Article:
On the cloud computing front, the CIO’s office is working on a proof -of-concept for moving desktop systems for 3 million users to the cloud. Sustaining desktops for such a large number of users cost roughly $8,000 to $10,000 a seat per year, he said. Three million users times $8,000 adds up to a lot of money that can be repurposed for other uses, he said.

Seventy-five percent of the user’s data is associated with Microsoft Office applications and Adobe Portable Data Format files, so that is the focus area, Shea said. However, to move those applications to the cloud, DOD needs a strategy. “And we don’t have a strategy yet,” he said.

But Shea’s team isn’t sitting idly by. “We are always looking for applications that we can demonstrate as [candidates for] movement to the cloud.”

Data and the management of that data is another challenge that will have to be addressed, Jim Blakely, director of data center virtualization and cloud computing for Intel, said during the industry panel.

“Data overall is a huge challenge,” Blakely said. “How do I get it in, how long will it take me? If I’m going to use [the cloud] for burst capacity [an increase in traffic], there is a potential for bottlenecks,” he said.

“Once I got the data in, how do I get it out?” he asked.

The Census Bureau dealt with potential bottlenecks for its web site by turning to the cloud.

Brian McGrath, Census' chief information officer, said the agency didn’t have the means to evaluate how traffic would impact the site in advance. Plus, the IT staff was concerned about the cost and time it would take to put up a site, he said during an afternoon government implementation panel.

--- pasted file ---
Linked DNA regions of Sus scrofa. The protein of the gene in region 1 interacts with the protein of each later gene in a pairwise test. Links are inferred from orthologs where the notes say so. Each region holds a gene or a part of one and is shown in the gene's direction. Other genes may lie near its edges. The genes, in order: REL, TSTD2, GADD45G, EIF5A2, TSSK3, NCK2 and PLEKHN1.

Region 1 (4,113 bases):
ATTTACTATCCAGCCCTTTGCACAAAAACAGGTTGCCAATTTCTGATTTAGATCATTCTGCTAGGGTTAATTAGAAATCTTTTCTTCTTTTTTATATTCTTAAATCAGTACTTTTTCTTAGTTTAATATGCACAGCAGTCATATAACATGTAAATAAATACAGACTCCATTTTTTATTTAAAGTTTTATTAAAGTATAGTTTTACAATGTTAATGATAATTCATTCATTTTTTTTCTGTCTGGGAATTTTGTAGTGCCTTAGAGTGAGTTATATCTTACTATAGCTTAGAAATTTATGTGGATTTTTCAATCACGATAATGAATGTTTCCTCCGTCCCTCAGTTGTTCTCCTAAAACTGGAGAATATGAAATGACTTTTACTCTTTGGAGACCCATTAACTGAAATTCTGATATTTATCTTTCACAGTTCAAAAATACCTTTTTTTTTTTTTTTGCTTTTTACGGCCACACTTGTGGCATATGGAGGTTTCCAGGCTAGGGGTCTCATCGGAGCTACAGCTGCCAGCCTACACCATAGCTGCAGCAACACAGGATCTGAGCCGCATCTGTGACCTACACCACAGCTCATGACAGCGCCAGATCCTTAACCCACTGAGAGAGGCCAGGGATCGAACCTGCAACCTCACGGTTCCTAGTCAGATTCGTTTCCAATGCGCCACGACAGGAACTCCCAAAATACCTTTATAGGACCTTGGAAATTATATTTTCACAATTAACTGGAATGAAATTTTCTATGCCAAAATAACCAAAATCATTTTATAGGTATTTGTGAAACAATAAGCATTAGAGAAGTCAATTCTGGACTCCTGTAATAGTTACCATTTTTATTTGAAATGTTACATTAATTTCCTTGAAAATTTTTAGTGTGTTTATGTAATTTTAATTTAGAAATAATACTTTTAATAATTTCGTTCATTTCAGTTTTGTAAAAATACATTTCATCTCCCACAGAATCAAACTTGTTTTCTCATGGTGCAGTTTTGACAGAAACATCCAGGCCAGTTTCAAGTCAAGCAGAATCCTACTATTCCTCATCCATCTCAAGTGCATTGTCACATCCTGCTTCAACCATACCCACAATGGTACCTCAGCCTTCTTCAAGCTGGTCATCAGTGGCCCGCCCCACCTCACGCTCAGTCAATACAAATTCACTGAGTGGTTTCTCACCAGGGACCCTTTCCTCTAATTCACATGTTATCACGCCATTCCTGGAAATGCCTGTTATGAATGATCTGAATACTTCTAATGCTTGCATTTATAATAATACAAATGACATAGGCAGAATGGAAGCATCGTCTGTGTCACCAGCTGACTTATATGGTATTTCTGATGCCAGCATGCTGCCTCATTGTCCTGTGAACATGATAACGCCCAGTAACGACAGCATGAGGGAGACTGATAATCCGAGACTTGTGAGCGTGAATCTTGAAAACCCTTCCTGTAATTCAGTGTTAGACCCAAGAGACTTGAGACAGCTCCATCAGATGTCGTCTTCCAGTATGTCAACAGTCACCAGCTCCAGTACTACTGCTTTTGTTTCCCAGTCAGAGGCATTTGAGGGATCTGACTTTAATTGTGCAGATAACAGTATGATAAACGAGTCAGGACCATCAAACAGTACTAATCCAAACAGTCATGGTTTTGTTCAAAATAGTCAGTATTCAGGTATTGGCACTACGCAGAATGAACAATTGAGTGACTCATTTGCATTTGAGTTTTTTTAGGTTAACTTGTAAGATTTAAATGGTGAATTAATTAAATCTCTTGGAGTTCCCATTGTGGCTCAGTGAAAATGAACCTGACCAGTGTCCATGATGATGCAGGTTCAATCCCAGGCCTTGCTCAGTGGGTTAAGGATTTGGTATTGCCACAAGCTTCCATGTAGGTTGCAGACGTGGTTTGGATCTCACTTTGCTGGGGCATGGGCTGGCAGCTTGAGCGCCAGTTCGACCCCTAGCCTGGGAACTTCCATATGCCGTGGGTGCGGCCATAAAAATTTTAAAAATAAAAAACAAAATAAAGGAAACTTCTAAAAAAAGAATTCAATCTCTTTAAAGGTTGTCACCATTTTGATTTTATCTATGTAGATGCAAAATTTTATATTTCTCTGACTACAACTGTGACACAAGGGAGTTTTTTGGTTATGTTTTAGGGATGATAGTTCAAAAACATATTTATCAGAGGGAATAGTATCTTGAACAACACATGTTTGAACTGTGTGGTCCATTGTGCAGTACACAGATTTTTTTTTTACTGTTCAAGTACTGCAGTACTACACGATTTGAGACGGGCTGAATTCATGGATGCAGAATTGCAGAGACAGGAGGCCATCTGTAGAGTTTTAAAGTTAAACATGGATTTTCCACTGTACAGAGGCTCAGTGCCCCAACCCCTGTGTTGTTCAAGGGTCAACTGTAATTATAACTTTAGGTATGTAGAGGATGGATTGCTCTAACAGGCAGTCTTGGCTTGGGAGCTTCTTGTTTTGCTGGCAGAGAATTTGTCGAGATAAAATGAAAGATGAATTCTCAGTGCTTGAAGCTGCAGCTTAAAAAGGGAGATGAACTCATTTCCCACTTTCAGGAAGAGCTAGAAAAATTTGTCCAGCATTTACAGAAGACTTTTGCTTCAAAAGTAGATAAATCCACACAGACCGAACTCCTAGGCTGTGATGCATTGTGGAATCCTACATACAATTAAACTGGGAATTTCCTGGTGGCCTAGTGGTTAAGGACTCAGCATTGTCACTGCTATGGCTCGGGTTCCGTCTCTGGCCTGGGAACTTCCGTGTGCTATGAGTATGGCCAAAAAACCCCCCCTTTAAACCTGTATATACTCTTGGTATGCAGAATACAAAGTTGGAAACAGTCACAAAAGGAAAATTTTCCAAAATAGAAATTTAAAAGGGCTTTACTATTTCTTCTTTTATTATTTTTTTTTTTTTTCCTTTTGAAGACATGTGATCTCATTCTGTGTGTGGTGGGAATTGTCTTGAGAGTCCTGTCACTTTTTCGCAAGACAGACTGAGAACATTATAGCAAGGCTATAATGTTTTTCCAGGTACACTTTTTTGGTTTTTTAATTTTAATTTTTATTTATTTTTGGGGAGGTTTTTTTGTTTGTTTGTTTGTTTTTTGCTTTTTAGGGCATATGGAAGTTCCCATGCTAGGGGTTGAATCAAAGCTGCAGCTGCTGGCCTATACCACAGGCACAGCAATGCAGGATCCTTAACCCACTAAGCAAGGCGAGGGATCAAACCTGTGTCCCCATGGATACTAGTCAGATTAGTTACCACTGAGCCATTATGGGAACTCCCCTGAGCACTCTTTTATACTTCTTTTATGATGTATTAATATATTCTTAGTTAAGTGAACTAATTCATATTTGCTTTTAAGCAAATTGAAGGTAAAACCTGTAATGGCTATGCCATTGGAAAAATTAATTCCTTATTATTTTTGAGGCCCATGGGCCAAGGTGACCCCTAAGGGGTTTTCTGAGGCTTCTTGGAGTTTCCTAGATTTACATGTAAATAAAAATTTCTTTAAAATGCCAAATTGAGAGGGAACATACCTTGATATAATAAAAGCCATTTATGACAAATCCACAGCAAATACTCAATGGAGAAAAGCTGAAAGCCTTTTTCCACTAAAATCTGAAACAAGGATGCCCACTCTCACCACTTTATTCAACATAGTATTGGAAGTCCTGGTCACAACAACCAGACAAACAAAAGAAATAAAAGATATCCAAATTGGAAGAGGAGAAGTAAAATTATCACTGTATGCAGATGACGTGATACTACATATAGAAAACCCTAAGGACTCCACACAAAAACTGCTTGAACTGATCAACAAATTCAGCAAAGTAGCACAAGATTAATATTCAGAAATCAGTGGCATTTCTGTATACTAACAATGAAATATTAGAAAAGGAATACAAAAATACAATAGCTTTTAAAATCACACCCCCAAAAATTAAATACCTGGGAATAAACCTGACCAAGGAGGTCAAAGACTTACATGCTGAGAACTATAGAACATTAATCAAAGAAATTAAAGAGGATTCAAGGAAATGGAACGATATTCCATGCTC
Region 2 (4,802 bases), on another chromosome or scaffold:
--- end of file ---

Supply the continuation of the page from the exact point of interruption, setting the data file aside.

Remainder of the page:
Census was also concerned with downtime, especially that caused by denial-of-service attacks. Additionally, Census didn’t want to have a lot of hardware around for years after the 2010 Census was over.

So, Census contracted to use Akamai’s content delivery network, which is hosting the site in the cloud, he said. The bureau also uses Everbridge for mass notification to alert and send information to the nearly 1 million people temporarily hired to help with the Census.

Census was able to take advantage of the certification and accreditation processes the agency shares with other federal partners to ensure the vendors met Census’ security and compliance requirements, he said.

Census has also constructed a private cloud – based on a virtualized environment -- for the exchange of more sensitive information, McGrath said.

As agencies move to the cloud, McGrath advised that they first stop speaking “geekspeak” to the business managers and focus on the services they plan to deliver. He noted that his organization is a fee-for-service operation, so the IT directorate performed pilots showing cost-savings associated with a virtualized environment.

The decennial census was an opportunity to prove that IT could deliver services quickly, he said.

About the Author

Rutrell Yasin is is a freelance technology writer for GCN.